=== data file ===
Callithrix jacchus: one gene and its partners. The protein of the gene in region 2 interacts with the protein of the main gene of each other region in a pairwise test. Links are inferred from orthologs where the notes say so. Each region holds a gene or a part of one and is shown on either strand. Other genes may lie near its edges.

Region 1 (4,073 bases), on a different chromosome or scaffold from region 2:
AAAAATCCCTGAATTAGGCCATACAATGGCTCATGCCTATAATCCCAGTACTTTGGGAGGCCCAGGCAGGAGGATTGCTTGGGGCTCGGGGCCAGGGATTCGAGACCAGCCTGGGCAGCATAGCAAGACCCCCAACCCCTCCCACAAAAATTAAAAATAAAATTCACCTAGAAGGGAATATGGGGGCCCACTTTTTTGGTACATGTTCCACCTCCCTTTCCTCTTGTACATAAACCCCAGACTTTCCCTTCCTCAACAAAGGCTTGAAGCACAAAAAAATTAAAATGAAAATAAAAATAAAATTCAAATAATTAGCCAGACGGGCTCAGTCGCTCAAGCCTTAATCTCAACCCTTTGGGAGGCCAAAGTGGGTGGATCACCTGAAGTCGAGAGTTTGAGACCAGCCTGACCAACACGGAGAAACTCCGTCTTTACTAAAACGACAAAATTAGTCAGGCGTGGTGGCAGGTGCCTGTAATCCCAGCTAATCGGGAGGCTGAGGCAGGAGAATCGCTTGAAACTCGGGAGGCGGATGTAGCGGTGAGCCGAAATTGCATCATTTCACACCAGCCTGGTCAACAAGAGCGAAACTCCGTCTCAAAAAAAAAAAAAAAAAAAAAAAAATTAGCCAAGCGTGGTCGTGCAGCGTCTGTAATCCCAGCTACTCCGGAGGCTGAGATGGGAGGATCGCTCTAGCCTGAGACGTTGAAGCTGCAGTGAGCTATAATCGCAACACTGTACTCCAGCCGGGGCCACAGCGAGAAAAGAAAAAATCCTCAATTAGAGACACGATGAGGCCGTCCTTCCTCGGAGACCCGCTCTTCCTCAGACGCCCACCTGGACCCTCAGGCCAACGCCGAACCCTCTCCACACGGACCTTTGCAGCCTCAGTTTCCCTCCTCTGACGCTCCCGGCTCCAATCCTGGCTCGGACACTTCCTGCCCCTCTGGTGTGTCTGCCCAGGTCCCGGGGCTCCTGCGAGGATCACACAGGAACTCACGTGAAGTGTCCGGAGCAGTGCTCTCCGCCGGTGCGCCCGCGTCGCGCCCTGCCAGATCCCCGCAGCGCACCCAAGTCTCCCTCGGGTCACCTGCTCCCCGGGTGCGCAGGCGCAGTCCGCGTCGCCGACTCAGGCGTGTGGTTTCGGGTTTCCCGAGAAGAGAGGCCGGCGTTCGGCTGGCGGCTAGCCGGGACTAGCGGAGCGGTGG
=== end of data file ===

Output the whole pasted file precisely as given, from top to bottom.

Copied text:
Callithrix jacchus: one gene and its partners. The protein of the gene in region 2 interacts with the protein of the main gene of each other region in a pairwise test. Links are inferred from orthologs where the notes say so. Each region holds a gene or a part of one and is shown on either strand. Other genes may lie near its edges.

Region 1 (4,073 bases), on a different chromosome or scaffold from region 2:
AAAAATCCCTGAATTAGGCCATACAATGGCTCATGCCTATAATCCCAGTACTTTGGGAGGCCCAGGCAGGAGGATTGCTTGGGGCTCGGGGCCAGGGATTCGAGACCAGCCTGGGCAGCATAGCAAGACCCCCAACCCCTCCCACAAAAATTAAAAATAAAATTCACCTAGAAGGGAATATGGGGGCCCACTTTTTTGGTACATGTTCCACCTCCCTTTCCTCTTGTACATAAACCCCAGACTTTCCCTTCCTCAACAAAGGCTTGAAGCACAAAAAAATTAAAATGAAAATAAAAATAAAATTCAAATAATTAGCCAGACGGGCTCAGTCGCTCAAGCCTTAATCTCAACCCTTTGGGAGGCCAAAGTGGGTGGATCACCTGAAGTCGAGAGTTTGAGACCAGCCTGACCAACACGGAGAAACTCCGTCTTTACTAAAACGACAAAATTAGTCAGGCGTGGTGGCAGGTGCCTGTAATCCCAGCTAATCGGGAGGCTGAGGCAGGAGAATCGCTTGAAACTCGGGAGGCGGATGTAGCGGTGAGCCGAAATTGCATCATTTCACACCAGCCTGGTCAACAAGAGCGAAACTCCGTCTCAAAAAAAAAAAAAAAAAAAAAAAAATTAGCCAAGCGTGGTCGTGCAGCGTCTGTAATCCCAGCTACTCCGGAGGCTGAGATGGGAGGATCGCTCTAGCCTGAGACGTTGAAGCTGCAGTGAGCTATAATCGCAACACTGTACTCCAGCCGGGGCCACAGCGAGAAAAGAAAAAATCCTCAATTAGAGACACGATGAGGCCGTCCTTCCTCGGAGACCCGCTCTTCCTCAGACGCCCACCTGGACCCTCAGGCCAACGCCGAACCCTCTCCACACGGACCTTTGCAGCCTCAGTTTCCCTCCTCTGACGCTCCCGGCTCCAATCCTGGCTCGGACACTTCCTGCCCCTCTGGTGTGTCTGCCCAGGTCCCGGGGCTCCTGCGAGGATCACACAGGAACTCACGTGAAGTGTCCGGAGCAGTGCTCTCCGCCGGTGCGCCCGCGTCGCGCCCTGCCAGATCCCCGCAGCGCACCCAAGTCTCCCTCGGGTCACCTGCTCCCCGGGTGCGCAGGCGCAGTCCGCGTCGCCGACTCAGGCGTGTGGTTTCGGGTTTCCCGAGAAGAGAGGCCGGCGTTCGGCTGGCGGCTAGCCGGGACTAGCGGAGCGGTGG